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dc.contributor.authorTurner, Katrina M-
dc.description.abstractWhile young women from relatively affluent backgrounds tend to abort their pregnancies, young women from relatively deprived backgrounds tend to keep theirs. It has been suggested that this socio-economic-pregnancy outcome relationship is due to some form of subcultural acceptance of teenage motherhood existing among disadvantaged groups. The aim of this thesis was to assess how young, never pregnant women from diverse social and economic backgrounds perceive teenage pregnancy and early motherhood, and to consider whether these perceptions could, at least in part, explain this relationship. 248 women (mean age 15.6) completed a questionnaire which requested information on their lives, experiences, expectations about their futures, and their views of teenage pregnancy and early motherhood. Six discussion groups were then held with selected sub-groups of these women to explore their views in greater detail. As the thesis had an additional aim of exploring the process embarked upon by women following the confirmation of a teenage pregnancy, semi-structured interviews were conducted with eight women who were currently pregnant, had recently entered motherhood, or had an abortion. It was evident that young women from relatively deprived backgrounds may be more likely than their relatively affluent peers to predict they would keep a teenage pregnancy, and may anticipate early motherhood as having fewer implications for their current situation and futures. It was also evident that young women may view this role as beneficial and plan their pregnancies. However, it was clear that young women from diverse backgrounds may view early motherhood in a predominately negative light, and a range of factors may influence the outcome of a teenage pregnancy. Thus, whilst there was evidence to support the subcultural acceptance hypothesis, it did appear that this acceptance is one which would maintain a young woman on the pathway to motherhood rather than encouraging her to enter this role.en_GB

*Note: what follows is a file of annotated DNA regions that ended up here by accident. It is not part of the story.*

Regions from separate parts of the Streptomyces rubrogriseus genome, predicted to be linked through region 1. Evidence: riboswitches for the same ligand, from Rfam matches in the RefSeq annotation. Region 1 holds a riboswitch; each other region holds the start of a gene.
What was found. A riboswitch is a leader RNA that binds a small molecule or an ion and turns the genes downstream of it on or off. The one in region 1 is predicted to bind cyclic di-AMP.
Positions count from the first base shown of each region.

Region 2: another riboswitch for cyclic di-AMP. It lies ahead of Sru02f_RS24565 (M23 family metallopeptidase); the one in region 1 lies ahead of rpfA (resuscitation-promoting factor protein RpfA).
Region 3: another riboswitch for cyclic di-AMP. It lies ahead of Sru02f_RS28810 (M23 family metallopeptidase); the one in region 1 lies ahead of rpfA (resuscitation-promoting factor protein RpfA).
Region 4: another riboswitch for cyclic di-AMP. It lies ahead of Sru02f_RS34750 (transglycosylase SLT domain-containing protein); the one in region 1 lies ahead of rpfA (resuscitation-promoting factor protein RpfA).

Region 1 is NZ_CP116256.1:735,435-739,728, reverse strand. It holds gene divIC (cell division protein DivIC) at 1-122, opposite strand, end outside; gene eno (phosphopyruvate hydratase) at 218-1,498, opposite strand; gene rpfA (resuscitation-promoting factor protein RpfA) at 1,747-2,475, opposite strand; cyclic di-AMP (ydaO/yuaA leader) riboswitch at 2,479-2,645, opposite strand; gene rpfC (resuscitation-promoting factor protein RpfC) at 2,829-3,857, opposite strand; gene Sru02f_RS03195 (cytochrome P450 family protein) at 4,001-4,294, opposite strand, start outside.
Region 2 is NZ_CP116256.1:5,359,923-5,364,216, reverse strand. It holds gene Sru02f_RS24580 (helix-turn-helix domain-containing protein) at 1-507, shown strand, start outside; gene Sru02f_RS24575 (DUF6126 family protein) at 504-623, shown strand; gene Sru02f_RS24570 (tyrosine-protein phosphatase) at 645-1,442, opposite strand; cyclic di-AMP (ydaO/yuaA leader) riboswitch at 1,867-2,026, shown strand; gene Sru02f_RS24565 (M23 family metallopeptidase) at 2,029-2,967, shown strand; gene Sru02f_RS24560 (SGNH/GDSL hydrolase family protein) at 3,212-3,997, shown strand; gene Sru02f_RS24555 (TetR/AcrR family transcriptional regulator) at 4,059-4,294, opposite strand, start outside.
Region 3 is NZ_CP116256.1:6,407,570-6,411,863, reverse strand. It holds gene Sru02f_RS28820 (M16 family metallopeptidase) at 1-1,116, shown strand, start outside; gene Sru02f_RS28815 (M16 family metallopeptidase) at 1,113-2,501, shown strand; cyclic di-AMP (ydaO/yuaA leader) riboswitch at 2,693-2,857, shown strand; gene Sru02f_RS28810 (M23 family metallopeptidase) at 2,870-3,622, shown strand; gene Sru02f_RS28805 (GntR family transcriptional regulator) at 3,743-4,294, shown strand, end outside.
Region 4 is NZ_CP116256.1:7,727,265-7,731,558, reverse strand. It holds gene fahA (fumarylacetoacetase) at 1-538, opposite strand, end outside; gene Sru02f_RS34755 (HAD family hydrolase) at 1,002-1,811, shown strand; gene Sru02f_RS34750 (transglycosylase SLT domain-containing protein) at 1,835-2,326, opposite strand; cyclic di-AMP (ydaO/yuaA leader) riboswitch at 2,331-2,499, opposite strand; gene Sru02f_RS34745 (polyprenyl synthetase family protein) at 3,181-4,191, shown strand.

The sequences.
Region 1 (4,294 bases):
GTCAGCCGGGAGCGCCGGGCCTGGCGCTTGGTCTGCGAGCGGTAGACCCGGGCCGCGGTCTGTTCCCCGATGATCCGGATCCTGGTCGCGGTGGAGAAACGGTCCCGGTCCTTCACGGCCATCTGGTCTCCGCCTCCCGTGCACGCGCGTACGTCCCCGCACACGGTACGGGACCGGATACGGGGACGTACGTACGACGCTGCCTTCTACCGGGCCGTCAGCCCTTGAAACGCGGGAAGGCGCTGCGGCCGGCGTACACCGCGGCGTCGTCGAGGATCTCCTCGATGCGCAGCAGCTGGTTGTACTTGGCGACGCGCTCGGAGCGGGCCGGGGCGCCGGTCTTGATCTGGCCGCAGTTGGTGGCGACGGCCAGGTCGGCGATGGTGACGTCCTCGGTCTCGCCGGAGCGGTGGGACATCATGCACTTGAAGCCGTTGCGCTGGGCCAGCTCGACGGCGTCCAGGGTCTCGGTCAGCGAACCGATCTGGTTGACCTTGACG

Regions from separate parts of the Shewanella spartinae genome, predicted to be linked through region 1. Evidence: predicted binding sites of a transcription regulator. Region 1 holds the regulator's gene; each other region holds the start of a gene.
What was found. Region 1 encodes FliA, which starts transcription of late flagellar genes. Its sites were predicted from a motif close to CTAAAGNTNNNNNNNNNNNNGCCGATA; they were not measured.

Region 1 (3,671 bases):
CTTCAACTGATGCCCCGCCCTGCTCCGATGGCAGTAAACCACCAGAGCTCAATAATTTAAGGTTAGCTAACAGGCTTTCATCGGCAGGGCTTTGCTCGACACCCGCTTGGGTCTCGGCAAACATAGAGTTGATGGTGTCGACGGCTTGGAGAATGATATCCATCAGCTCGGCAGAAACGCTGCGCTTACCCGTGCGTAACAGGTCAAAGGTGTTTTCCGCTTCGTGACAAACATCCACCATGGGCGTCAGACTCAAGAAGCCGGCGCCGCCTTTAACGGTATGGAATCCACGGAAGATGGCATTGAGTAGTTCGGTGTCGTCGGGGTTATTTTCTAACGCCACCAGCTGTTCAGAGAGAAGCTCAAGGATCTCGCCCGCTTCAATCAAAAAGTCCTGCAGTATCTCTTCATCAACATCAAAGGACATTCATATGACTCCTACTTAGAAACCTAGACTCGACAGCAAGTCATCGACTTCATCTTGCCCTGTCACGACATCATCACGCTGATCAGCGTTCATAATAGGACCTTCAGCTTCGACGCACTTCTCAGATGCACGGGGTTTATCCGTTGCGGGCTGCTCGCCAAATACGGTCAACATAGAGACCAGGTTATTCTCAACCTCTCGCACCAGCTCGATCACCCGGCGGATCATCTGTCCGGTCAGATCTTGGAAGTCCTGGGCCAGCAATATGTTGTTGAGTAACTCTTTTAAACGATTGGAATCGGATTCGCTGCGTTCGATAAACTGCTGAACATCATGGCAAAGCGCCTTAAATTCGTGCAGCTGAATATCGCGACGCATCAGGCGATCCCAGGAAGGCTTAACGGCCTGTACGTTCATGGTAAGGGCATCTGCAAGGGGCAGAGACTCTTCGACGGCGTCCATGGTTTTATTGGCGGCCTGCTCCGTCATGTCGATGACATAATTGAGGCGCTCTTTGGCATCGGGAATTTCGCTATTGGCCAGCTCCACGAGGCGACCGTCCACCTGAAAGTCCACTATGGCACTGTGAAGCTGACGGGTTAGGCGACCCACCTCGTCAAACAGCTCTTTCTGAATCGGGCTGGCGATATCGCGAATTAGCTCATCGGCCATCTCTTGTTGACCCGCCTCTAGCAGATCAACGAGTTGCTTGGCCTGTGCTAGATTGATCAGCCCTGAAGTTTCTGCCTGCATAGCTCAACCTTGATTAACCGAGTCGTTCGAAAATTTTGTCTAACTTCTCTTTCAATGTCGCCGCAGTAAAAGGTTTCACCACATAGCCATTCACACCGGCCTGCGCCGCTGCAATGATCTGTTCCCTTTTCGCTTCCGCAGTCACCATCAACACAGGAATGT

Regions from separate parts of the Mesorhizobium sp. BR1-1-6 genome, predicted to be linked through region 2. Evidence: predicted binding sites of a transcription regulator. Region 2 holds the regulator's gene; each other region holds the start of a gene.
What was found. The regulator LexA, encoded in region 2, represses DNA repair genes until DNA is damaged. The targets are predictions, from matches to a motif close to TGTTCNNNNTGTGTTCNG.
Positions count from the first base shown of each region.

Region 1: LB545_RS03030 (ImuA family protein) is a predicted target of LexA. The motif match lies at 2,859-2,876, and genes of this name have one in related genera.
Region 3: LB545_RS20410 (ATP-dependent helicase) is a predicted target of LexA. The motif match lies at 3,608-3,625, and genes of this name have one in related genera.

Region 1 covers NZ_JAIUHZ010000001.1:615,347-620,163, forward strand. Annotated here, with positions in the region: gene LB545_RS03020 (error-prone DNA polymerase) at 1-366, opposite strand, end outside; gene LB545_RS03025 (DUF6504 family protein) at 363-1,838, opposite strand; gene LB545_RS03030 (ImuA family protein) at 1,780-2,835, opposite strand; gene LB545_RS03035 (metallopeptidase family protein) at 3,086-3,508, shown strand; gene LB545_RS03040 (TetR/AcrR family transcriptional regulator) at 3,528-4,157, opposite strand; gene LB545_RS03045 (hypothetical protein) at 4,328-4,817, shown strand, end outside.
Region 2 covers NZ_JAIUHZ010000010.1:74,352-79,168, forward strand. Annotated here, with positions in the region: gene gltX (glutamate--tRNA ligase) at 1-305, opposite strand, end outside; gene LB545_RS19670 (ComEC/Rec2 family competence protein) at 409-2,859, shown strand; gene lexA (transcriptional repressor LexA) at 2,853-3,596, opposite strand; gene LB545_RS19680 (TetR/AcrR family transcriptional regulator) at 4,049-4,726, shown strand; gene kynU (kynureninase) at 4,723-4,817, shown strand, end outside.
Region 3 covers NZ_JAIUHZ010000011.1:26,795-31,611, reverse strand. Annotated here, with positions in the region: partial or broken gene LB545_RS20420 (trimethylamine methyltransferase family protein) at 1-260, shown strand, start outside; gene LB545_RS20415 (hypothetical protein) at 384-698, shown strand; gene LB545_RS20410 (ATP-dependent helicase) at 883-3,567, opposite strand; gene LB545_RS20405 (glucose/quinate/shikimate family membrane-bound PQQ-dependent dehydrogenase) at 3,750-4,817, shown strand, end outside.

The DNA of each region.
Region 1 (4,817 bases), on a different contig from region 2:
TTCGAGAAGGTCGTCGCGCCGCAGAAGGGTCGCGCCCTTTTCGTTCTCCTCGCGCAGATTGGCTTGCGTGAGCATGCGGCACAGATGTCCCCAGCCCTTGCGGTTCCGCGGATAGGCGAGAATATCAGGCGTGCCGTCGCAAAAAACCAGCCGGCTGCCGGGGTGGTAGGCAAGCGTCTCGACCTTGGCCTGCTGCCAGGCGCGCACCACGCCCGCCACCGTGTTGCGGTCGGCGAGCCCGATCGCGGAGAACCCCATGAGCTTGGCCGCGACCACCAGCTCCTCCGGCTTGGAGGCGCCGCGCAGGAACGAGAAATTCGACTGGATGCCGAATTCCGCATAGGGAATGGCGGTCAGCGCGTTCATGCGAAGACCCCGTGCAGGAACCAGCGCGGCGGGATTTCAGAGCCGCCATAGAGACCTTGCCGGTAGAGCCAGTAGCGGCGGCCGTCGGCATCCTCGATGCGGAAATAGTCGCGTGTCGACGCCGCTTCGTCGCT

dc.publisherUniversity of Stirlingen_GB
dc.subject.lcshYoung women Great Britain Sexual behavior Attitudesen_GB
dc.subject.lcshTeenage pregnancyen_GB
dc.subject.lcshTeenage mothers Great Britain Attitudesen_GB
dc.titlePredictable pathways? : An exploration of young women's perceptions of teenage pregnancy and early motherhooden_GB
dc.typeThesis or Dissertationen_GB
dc.type.qualificationnameDoctor of Philosophyen_GB
Appears in Collections:Faculty of Social Sciences eTheses

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